By Ken Woodley
What a difficult story to swallow: Jesus has just gone to the district of Tyre and Sidon where he encounters a Canaanite woman who begs for mercy and the healing of her daughter.
Unusually, for him, Jesus says nothing, according to the Gospel of Matthew.
His silence is so disconcerting that the disciples grow irritated with the woman’s continued pleas and ask Jesus to send her away.
What is more disturbing, however, is that Jesus seems to agree with them. When he finally does answer, he says this:
“I was sent only to the lost sheep of the house of Israel.”
In other words, if your daughter cannot breathe because someone is kneeling on her neck, what is that to me? Bullets in the back? Sorry, man. You’re in the wrong tribe.
The woman’s anguished begging for Jesus to heal her daughter is—seemingly—dismissed outright because of who she is and where she lives.
There are several explanations for this uncharacteristic behavior by Jesus: He’s simply exhausted. He’s had a bad day. He’s testing the understanding of his disciples or the faith of the woman.
The first explanation might be true but Jesus had to fully expect being approached by those seeking his blessing and healing. Especially because he was in an area he did not routinely visit.
If his silence and then grudging, seemingly cold-hearted reply are merely a test, it seems to me that the disciples fail but the Canaanite woman passes with flying colors.
“Lord, help me,” she persists, prompting another apparently callous response from Jesus:
“It is not fair to take the children’s food and throw it to the dogs.”
The woman’s test of faith—or the disciples’—got harder and harder, but she was up to the challenge, even if the disciples weren’t.
Actually, I suspect Jesus knew the woman wasn’t going to take ‘No’ for an answer. Nor, I believe, did Jesus want her to walk away without her child being healed.
If Jesus was waiting for one of the disciples to challenge his refusal because it ran contrary to his core teaching about loving your neighbor as yourself, Jesus was going to be disappointed. But the woman’s response would not fill him with the least little bit of chagrin.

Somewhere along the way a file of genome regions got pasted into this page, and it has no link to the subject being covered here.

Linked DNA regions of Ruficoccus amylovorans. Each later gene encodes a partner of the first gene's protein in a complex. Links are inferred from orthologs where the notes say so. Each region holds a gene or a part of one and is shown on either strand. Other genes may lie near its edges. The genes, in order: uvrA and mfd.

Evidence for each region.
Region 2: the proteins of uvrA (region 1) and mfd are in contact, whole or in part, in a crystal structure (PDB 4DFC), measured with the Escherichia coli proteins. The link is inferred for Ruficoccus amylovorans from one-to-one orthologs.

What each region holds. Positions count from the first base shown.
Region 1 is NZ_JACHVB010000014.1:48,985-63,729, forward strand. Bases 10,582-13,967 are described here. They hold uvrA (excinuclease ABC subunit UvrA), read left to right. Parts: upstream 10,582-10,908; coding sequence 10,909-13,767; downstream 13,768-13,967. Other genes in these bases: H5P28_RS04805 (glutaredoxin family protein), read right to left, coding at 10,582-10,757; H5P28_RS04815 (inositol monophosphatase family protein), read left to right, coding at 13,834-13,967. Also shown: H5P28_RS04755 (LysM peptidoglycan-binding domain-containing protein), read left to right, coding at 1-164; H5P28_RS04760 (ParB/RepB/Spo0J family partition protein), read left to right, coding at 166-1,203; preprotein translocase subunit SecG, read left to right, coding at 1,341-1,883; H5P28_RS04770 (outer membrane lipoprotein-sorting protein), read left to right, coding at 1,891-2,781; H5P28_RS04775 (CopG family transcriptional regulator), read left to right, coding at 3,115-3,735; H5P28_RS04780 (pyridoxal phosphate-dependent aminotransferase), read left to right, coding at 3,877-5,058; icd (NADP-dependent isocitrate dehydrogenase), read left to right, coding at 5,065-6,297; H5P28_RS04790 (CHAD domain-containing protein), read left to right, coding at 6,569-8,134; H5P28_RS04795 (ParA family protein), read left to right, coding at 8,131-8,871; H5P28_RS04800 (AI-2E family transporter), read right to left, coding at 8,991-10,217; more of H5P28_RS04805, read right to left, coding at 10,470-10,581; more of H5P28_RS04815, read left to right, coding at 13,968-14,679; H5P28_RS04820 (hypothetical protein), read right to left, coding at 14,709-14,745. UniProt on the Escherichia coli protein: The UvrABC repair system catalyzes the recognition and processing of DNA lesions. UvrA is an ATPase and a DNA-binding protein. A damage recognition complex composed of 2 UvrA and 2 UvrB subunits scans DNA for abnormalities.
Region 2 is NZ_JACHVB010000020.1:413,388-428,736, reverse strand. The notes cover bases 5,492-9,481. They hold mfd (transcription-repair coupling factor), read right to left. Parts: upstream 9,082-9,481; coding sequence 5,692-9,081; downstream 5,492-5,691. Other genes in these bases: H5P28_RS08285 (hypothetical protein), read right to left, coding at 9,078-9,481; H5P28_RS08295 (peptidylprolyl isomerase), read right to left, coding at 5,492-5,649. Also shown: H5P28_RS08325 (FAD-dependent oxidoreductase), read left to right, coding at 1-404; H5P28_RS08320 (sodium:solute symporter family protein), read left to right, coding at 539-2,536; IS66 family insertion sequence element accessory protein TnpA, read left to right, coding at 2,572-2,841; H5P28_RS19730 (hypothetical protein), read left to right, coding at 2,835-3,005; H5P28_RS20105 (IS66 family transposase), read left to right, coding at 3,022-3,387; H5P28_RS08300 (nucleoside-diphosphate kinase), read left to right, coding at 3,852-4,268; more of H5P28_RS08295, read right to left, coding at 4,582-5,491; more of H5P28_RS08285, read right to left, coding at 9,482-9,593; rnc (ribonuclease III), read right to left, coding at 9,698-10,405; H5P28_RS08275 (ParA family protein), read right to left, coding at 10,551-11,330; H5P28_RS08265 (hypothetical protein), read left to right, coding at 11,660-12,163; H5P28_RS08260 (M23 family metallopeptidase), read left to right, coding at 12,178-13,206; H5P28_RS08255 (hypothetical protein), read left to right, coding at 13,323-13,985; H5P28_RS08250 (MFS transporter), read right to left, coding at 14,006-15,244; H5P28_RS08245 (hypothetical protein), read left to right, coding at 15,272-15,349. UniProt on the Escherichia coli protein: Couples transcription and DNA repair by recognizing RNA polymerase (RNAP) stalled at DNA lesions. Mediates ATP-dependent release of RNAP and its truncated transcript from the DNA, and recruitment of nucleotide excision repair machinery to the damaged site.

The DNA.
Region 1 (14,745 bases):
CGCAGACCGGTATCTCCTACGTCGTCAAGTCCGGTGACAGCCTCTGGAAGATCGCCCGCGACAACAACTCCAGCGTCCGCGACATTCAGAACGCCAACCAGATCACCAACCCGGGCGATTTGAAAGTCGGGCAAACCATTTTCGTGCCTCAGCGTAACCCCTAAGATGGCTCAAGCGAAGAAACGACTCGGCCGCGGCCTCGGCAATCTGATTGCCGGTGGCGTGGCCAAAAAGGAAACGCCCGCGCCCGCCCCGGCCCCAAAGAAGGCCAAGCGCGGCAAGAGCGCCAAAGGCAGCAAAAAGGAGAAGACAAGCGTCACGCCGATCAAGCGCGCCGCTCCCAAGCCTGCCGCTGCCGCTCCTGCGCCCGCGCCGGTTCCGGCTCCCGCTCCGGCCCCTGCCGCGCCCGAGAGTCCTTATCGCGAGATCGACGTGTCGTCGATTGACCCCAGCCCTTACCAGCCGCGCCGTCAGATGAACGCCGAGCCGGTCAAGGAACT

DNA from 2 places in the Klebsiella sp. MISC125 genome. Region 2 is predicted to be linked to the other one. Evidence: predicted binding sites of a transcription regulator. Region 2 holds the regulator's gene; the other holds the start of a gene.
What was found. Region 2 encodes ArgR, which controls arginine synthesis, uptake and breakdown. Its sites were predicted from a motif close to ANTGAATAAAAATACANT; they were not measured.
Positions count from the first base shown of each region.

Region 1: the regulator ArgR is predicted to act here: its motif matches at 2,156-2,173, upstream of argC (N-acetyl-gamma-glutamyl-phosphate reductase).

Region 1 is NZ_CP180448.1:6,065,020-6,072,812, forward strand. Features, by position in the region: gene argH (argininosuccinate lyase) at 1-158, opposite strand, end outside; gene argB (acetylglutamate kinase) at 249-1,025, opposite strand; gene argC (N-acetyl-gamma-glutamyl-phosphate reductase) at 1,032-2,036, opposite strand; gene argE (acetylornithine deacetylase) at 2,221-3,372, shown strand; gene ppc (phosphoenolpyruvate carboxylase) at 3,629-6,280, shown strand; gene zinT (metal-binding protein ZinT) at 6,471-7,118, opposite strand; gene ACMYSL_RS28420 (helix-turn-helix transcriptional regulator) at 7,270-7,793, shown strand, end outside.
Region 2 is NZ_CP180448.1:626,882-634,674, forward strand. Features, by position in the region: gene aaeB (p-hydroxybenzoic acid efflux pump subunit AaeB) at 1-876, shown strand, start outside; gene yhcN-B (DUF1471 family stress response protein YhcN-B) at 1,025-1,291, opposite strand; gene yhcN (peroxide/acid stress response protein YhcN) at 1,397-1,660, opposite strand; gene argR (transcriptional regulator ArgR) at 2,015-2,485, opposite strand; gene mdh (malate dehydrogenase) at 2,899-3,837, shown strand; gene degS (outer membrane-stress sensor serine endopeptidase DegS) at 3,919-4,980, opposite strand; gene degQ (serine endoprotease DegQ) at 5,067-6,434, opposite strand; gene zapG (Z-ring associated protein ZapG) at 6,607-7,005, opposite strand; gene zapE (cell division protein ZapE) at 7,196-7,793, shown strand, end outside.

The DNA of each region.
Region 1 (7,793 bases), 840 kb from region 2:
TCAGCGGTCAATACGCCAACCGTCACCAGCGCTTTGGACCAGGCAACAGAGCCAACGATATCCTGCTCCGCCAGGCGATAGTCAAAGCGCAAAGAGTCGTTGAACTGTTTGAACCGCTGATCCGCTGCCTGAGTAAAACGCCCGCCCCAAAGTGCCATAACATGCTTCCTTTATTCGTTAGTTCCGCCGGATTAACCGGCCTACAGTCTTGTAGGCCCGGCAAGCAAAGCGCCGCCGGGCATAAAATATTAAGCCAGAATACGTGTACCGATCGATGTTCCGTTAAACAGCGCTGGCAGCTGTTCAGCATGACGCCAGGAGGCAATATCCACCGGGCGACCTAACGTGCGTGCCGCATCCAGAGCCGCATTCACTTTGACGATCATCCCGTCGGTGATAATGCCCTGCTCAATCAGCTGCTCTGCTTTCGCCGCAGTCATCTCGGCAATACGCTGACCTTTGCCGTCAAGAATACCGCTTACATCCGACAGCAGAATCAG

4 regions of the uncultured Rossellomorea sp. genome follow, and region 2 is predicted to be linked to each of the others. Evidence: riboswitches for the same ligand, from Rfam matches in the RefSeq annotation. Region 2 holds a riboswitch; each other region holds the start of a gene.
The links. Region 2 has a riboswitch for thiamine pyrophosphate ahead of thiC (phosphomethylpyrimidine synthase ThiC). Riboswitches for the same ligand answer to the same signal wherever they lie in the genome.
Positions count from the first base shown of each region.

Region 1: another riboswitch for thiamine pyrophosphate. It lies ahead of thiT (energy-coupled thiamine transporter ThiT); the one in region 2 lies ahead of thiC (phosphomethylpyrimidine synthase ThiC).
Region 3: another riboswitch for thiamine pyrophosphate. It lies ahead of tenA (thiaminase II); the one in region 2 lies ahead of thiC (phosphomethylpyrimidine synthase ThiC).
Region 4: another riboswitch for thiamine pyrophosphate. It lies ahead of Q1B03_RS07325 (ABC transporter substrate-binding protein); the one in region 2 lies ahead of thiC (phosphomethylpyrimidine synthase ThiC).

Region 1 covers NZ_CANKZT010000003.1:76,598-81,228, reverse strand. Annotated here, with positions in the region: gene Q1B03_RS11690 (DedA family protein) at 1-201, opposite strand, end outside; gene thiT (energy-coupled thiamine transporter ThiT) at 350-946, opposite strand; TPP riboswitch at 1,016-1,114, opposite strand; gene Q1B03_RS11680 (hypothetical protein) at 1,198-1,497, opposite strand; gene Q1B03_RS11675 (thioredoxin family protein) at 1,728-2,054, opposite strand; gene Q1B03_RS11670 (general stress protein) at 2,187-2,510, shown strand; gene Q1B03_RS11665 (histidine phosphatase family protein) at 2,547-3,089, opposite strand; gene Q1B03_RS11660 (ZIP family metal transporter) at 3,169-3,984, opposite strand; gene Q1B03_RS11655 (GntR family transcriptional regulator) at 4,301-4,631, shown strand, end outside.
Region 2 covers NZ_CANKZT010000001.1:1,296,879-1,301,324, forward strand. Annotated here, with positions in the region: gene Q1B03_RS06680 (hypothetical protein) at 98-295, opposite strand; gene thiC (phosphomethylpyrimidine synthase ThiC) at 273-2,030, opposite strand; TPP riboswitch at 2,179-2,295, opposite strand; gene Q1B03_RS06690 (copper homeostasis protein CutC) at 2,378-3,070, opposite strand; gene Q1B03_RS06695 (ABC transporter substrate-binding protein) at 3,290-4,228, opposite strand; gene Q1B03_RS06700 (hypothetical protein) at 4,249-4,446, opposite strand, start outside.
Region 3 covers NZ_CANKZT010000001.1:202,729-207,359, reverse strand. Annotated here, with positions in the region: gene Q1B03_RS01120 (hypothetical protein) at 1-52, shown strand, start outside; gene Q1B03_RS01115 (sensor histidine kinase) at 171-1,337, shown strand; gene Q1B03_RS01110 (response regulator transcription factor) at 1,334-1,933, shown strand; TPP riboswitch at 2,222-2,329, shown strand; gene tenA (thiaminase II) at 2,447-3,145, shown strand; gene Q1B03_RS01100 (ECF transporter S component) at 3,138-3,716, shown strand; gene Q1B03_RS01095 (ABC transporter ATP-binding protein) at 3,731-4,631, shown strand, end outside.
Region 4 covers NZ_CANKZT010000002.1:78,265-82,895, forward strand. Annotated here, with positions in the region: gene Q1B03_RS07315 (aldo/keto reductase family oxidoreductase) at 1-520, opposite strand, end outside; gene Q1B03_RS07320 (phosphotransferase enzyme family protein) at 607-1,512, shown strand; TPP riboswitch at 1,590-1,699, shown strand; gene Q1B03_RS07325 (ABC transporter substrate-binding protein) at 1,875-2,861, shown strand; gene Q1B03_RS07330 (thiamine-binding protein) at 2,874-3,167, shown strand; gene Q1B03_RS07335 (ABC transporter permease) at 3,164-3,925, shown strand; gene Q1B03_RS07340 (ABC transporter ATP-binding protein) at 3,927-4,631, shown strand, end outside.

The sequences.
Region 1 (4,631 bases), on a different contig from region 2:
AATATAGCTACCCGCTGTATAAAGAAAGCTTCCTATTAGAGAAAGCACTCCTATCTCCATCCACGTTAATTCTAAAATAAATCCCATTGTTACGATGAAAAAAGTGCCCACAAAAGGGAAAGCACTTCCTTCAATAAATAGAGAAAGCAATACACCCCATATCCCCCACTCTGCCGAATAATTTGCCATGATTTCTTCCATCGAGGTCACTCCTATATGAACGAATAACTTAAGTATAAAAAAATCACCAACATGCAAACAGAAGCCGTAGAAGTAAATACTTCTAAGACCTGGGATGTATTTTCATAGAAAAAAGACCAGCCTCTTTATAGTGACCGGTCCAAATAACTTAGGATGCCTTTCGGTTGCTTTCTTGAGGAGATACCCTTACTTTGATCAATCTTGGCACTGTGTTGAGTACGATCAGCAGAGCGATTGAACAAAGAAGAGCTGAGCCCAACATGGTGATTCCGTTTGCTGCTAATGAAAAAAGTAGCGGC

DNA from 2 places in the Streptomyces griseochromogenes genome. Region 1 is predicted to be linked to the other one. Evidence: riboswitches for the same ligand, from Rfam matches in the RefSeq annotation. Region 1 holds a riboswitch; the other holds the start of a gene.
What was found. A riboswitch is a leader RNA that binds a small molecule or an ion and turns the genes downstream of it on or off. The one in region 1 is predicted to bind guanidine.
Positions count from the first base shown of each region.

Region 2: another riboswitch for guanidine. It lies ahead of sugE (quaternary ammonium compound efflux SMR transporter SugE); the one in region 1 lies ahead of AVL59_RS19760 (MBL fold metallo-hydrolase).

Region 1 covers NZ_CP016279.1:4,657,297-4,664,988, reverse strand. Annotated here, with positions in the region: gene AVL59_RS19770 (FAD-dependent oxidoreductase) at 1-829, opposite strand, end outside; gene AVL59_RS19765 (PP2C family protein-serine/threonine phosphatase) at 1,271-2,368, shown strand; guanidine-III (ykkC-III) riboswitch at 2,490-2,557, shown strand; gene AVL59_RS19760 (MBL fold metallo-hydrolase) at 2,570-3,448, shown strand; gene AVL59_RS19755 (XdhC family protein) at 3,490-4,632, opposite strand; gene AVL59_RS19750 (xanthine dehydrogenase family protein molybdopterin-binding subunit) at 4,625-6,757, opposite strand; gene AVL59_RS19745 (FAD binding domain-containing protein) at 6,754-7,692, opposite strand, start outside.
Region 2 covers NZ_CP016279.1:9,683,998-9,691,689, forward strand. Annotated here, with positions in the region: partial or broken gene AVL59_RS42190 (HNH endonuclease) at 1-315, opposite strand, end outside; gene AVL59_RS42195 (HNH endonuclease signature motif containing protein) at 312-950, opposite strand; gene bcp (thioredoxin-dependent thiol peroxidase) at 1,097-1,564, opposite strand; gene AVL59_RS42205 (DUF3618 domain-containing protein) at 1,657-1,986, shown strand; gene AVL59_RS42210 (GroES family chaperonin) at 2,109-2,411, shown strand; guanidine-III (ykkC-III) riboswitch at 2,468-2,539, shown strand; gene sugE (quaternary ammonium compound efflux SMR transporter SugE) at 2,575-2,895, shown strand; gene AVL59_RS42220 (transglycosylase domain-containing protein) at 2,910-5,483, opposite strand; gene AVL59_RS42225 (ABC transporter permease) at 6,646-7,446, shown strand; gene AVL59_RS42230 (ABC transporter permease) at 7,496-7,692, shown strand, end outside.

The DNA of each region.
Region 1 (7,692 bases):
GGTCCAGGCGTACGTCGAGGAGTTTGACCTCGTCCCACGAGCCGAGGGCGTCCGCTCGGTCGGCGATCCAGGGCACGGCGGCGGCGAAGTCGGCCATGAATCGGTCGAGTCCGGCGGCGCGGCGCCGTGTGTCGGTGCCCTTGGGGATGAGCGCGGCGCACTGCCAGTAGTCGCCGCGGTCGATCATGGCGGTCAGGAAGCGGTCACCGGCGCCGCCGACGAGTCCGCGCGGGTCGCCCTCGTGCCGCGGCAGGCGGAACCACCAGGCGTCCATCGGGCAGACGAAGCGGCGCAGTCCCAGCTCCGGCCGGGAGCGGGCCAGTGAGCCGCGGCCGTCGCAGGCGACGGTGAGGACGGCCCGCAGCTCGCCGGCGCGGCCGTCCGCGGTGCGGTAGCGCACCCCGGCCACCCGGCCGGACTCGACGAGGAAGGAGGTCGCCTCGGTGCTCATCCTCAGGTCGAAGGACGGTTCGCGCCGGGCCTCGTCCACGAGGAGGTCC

“Yes, Lord, but even dogs eat the crumbs that fall from their masters’ tables,” she boldly replies.
Jesus then proclaims her great faith and, just like that, the woman’s daughter is healed.
One can only imagine the startled reaction of the disciples.
Contrary to their expectations, Jesus was telling them that this woman and her child are also God’s children.
Just like George Floyd and Jacob Blake. Like you and me, with them.
The disciples clearly didn’t think so. They had come into the region of Tyre and Sidon with stereotypes and prejudices firmly in place. They had looked at the woman and thought, “She’s not one of us.” She looked different. They had listened to her speak and thought, “She’s not one of us.” She spoke differently. Clearly, the disciples looked at her and listened to her and thought, “She’s one of them.”
Jesus directly challenged that point of view by the end of the Gospel lesson. But, in a real sense, Jesus is trying to get our attention, too.
We are all so blessed that God doesn’t look into the world and divide people into “us” and “them.”
Grace would not be grace if it came with premiums, restrictions based on race, membership guidelines on ethnicity and special zip codes for its delivery—you know, only to those who live on the right side of the tracks and in the best neighborhoods.
The truth is what Jesus taught: We are all children of God and there is a seat for all of us around the Lord’s table.
Ultimately, if that woman and her child are dogs, then we are, too.
The knee is on your neck and mine. The bullets are in the backs of us all.
By Ken Woodley